and their running of the Wilberforce Academy is done openly in partnership with the Alliance Defence Fund (now rebranded Alliance Defending Freedom) funded by the usual suspects of the American right wing.

Posted by: Lorenzo on Monday, 16 December 2013 at 3:53pm GMT

Interested Observer puts the Williams intervention and conviction into context.

I think she can be held accountable. I believe Chichester voters will be appalled and respond accordingly.

I suspect the Church press will pick this story up and possibly the national press too. I contend that this is a significant milestone here in the UK, while we have witnessed American ultra conservatives putting huge resources into similar projects in Uganda, Kenya and Nigeria, few Anglicans have espoused such dramatic and very challenging views.

As others say above it runs contrary to everything we have heard from Anglican sources of authority in recent years finding its expression in the Dromantine Communique:
" The victimisation or diminishment of human beings whose affections happen to be ordered towards people of the same sex is anathema to us. We assure homosexual people that they are children of God, loved and valued by him, and deserving of the best we can give of pastoral care and friendship (vii)."

In this context we should expect a statement from both Canterbury and Chichester, I have written to both men and encourage others to do likewise.

We should expect the evangelical community to take a lead here. Ms Williams' views must be roundly rejected by that constituency.

Posted by: Martin Reynolda on Monday, 16 December 2013 at 6:45pm GMT

Hayley: There's a 2010 law that forbids using threatening language if you intend thereby to stir-up hatred on the grounds of sexual orientation. It's doubtful that it'd apply to Williams' Jamaican statement, but in any case, I don't think it has extra-territorial effect.

Jean Mayland: It is appalling, but to me, most the appalling thing is that people still hold these views, not that they have a platform. If this thinking is widespread, better to have them on Synod, so we can see homophobia displayed for what it is. Such talk is at its most dangerous when hidden, whispered in dark corners, given a PR job in public. Sunlight is the best of disinfectants, electric light the best of policemen.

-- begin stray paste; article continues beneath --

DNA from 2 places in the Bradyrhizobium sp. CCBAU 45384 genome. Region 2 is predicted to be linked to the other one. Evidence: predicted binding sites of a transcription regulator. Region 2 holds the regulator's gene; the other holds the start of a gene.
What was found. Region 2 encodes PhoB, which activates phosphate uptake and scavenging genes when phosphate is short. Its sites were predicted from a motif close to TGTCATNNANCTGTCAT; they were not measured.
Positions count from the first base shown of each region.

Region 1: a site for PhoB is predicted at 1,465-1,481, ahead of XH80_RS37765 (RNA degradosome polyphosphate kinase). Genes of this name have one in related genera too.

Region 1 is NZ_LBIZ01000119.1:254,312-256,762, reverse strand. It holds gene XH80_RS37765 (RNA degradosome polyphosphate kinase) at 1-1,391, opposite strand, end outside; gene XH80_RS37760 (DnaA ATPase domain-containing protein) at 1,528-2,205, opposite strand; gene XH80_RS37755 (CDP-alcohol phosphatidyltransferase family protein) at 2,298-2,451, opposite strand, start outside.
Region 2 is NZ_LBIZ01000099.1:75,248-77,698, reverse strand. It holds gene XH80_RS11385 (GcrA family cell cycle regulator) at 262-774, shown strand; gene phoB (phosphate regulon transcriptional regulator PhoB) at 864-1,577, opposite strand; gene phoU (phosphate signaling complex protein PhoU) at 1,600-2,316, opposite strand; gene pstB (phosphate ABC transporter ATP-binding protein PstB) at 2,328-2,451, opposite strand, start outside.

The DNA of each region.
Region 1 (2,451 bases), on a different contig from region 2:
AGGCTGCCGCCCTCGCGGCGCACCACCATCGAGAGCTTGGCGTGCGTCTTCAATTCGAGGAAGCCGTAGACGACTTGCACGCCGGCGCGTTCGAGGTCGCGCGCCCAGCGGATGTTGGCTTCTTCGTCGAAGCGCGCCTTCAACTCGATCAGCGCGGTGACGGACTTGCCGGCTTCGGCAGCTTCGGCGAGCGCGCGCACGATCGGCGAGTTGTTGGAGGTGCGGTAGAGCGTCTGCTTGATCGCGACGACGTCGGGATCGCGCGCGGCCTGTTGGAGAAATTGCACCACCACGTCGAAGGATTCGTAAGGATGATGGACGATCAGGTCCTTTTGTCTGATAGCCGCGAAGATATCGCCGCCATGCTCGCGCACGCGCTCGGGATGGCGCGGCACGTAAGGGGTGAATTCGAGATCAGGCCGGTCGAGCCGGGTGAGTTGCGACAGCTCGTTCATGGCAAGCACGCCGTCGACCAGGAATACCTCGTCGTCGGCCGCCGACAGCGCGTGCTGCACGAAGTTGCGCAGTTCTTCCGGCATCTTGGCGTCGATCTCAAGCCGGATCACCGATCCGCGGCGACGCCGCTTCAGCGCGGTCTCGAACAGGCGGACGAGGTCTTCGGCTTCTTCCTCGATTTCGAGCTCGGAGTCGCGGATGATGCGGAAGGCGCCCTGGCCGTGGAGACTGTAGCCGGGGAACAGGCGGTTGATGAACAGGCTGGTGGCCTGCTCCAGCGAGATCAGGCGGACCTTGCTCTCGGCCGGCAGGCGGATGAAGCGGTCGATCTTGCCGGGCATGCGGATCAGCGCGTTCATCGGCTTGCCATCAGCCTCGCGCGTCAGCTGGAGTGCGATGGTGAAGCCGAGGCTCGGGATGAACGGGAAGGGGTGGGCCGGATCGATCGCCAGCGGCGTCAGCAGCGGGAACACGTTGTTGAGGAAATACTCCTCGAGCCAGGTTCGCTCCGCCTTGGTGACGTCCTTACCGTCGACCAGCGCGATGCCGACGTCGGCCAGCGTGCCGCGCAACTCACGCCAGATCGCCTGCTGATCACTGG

Posted by: James Byron on Monday, 16 December 2013 at 7:02pm GMT

"The Wilberforce Academy?" Surely, old Willie is spinning in his grave.

Posted by: Pat O'Neill on Monday, 16 December 2013 at 9:12pm GMT

The Wilberforce Academy?" Surely, old Willie is spinning in his grave

Well, Pat, that depends on whether they name themselves after Willie or his son, "Soapy Sam", the Bishop of Oxford who gained notoriety for speaking out against evolution.

Posted by: Edward Prebble on Tuesday, 17 December 2013 at 1:49am GMT

Those who attempt to contact the Archbishop of Canterbury should note the following, which is copied from his website:

To contact the Archbishop of Canterbury or his staff...please use one of the following options. (Please do not duplicate correspondence by sending the same letter via email and post.)

Write to: Lambeth Palace, London, SE1 7JU

Phone the switchboard: 020 7898 1200

Or email: contact@lambethpalace.org.uk (Note: All messages to this general email address will be read, but we cannot promise a reply.)

High volume correspondence

From time to time the number of emails and letters received on a particular subject becomes so great that it is simply not possible for each one to be acknowledged individually. Even when we cannot reply to each email or letter, each one is nonetheless read and the points made noted.

At the current time we are receiving a very large number of emails and letters expressing views on all sides of the debate around same-sex marriage. Although we would always prefer to reply to each message individually, we regret that we will not be able to reply to letters and emails on this subject for the time being, so that we can use our available resources to ensure each one is read and the points made are taken into account.

[end quotation]

For the time being Lambeth Palace cannot reply...perhaps because Lambeth Palace does not know what to say. Please give the Archbishop a little time to figure out which way the wind is blowing.

Posted by: Jeremy on Tuesday, 17 December 2013 at 2:40am GMT

It would be interesting to know what Ms Williams said in the address she must have produced for the 2010 General Synod Elections. She may not have expressed such extreme views there. She might have tapped into what was a view held by some people in 2010 that fully accepted LGBT relationships, but felt disquiet at the idea of using the word 'marriage'. There is a skill in presenting yourself in this way in GS elections. For example, to say that you fully support the ministry of women does not actually give any indication as to whether you think that ministry is making the tea or being a bishop. Those who elected Ms Williams may have had no idea that she holds such extreme views. Perhaps it is a helpful thing that she has expressed these views now. I sincerely hope she will not be returned to GS in 2015, but it requires others to stand against her.

Posted by: Nigel LLoyd on Tuesday, 17 December 2013 at 8:30am GMT

"I sincerely hope she will not be returned to GS in 2015, but it requires others to stand against her." It also requires the lay electorate to actually vote...as I have said before the numbers bothering to vote in GS elections is scandalously low, which is why the well mobilised "extremist" has an advantage. Perhaps Peter Owen could tell us what percentage of Deanery Synod members actually voted.

Posted by: Perry Butler on Tuesday, 17 December 2013 at 1:56pm GMT